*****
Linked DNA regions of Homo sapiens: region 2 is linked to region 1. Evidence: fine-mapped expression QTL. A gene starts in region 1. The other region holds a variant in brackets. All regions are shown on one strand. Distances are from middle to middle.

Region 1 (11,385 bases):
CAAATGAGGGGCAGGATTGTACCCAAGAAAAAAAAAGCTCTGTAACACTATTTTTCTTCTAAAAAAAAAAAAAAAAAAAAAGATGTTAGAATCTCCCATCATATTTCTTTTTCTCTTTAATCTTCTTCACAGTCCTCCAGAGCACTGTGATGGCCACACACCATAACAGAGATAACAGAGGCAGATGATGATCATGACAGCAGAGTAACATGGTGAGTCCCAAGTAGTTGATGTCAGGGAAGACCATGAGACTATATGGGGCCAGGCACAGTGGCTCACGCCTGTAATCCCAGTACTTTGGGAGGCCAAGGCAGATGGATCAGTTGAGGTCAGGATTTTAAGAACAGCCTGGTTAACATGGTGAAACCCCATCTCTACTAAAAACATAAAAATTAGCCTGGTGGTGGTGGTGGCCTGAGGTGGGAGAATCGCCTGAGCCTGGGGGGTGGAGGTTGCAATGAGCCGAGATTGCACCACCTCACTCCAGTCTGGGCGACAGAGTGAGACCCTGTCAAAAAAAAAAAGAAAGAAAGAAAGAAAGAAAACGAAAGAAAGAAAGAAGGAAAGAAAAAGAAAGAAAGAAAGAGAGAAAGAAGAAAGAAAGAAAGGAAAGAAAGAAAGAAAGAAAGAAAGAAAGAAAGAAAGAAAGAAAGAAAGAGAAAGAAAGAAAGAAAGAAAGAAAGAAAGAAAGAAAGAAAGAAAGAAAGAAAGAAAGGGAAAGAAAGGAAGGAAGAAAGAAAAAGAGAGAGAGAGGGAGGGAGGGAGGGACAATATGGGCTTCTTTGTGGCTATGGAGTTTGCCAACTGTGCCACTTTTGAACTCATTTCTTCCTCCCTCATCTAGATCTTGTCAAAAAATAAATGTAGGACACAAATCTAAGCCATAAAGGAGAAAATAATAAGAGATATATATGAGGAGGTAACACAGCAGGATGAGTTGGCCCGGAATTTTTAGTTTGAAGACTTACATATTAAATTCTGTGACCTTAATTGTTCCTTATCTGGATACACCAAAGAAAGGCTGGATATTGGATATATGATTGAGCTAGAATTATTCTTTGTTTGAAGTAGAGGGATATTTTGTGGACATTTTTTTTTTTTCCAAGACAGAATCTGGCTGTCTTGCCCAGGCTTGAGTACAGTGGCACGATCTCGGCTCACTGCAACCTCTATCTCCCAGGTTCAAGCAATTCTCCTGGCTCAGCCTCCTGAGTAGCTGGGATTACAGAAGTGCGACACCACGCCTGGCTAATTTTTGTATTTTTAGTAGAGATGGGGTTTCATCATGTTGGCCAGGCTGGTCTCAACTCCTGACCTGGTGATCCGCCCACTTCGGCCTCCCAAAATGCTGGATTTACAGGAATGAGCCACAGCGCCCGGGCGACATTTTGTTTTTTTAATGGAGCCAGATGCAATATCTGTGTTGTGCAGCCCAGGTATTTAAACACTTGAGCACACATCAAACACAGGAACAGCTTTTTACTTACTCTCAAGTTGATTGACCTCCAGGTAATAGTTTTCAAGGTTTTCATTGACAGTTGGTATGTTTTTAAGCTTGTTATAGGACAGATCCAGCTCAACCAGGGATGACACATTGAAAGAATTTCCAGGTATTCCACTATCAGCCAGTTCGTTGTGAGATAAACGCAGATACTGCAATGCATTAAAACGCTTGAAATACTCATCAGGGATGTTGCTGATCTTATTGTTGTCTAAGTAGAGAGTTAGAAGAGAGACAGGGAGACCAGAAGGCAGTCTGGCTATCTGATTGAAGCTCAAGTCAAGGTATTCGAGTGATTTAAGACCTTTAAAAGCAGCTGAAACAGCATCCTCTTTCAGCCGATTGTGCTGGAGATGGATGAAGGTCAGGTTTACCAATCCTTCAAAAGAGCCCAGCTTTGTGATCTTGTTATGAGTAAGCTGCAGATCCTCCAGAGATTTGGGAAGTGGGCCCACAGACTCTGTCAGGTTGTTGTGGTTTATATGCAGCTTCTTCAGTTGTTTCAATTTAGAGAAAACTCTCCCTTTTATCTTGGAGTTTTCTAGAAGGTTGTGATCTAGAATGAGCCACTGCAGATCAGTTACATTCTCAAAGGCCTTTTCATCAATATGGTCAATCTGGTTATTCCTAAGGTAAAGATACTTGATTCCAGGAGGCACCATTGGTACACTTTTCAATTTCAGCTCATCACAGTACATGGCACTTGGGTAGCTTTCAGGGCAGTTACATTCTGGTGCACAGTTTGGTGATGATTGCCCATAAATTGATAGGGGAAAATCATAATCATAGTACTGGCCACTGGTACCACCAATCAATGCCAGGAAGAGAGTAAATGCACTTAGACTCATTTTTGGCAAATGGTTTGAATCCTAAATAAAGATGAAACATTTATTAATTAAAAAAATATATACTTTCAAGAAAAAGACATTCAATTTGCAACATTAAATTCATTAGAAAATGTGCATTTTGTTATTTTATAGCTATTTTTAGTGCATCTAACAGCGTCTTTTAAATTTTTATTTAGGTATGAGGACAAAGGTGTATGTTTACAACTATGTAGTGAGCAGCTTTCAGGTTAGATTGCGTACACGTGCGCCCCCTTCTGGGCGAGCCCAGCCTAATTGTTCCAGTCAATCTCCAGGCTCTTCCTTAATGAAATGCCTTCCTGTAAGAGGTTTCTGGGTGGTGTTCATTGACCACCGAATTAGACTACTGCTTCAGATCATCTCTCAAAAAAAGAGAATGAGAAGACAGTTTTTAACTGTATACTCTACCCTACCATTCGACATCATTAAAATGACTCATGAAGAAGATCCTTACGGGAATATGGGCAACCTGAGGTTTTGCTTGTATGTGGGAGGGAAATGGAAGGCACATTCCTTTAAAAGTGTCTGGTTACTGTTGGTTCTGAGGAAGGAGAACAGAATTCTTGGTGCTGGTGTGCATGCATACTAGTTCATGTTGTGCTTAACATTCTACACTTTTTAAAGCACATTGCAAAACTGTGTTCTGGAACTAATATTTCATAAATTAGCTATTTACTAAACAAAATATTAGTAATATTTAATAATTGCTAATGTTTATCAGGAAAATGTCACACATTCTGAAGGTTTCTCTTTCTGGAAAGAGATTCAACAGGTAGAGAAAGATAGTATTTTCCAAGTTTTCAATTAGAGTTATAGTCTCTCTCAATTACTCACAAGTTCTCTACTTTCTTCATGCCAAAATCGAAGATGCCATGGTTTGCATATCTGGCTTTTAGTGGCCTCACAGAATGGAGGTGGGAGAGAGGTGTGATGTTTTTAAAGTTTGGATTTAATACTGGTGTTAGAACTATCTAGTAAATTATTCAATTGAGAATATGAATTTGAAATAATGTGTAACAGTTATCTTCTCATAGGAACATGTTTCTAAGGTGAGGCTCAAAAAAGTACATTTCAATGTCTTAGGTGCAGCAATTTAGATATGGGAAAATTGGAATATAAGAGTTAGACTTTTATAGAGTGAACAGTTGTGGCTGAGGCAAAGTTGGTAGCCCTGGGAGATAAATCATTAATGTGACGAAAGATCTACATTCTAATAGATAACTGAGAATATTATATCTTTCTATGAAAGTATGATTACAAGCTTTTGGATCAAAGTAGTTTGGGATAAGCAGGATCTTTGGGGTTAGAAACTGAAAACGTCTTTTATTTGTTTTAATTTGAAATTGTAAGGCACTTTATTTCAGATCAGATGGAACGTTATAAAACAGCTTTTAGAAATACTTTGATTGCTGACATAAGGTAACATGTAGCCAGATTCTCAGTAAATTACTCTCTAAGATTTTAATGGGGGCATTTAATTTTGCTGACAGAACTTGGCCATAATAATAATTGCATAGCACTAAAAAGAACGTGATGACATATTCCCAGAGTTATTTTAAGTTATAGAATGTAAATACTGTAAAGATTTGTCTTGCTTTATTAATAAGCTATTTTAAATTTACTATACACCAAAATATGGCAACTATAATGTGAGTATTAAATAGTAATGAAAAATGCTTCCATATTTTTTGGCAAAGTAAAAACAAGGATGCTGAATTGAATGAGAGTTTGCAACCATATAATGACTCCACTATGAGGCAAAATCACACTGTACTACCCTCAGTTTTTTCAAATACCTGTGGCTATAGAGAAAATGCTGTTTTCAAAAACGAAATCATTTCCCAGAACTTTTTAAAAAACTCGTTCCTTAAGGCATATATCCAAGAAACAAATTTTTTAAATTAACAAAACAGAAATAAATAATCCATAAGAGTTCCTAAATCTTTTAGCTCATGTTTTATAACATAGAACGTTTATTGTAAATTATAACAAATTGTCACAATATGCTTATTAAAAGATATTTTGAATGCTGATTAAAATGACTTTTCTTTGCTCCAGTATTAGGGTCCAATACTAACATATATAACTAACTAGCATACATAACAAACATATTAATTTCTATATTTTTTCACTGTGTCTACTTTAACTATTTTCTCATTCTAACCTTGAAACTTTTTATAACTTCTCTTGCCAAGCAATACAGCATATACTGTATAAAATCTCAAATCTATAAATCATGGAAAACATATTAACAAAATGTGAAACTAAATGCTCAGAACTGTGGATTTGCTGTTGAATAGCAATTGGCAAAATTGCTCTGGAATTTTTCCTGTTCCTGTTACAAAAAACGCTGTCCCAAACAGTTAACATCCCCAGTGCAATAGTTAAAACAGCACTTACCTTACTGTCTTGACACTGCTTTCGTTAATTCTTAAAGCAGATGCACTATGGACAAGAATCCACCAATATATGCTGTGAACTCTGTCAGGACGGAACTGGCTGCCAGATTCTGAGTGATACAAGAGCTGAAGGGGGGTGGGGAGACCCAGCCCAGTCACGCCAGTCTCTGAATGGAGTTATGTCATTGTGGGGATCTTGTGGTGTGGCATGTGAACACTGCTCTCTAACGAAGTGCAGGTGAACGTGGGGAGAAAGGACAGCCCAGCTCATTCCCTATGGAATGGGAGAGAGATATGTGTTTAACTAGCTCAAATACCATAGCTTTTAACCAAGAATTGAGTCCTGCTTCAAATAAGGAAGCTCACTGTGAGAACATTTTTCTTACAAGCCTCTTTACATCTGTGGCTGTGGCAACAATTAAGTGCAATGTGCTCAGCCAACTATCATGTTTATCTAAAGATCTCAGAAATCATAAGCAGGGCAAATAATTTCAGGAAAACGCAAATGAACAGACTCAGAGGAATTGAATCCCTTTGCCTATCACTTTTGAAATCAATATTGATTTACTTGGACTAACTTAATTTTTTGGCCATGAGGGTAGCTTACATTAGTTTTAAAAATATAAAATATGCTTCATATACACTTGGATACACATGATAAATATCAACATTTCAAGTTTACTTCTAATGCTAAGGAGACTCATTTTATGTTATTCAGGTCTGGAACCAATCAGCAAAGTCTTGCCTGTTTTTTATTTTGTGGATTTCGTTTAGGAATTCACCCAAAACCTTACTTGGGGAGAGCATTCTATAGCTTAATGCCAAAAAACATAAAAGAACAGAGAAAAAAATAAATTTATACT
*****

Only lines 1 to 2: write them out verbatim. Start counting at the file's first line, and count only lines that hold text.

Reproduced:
Linked DNA regions of Homo sapiens: region 2 is linked to region 1. Evidence: fine-mapped expression QTL. A gene starts in region 1. The other region holds a variant in brackets. All regions are shown on one strand. Distances are from middle to middle.

Region 1 (11,385 bases):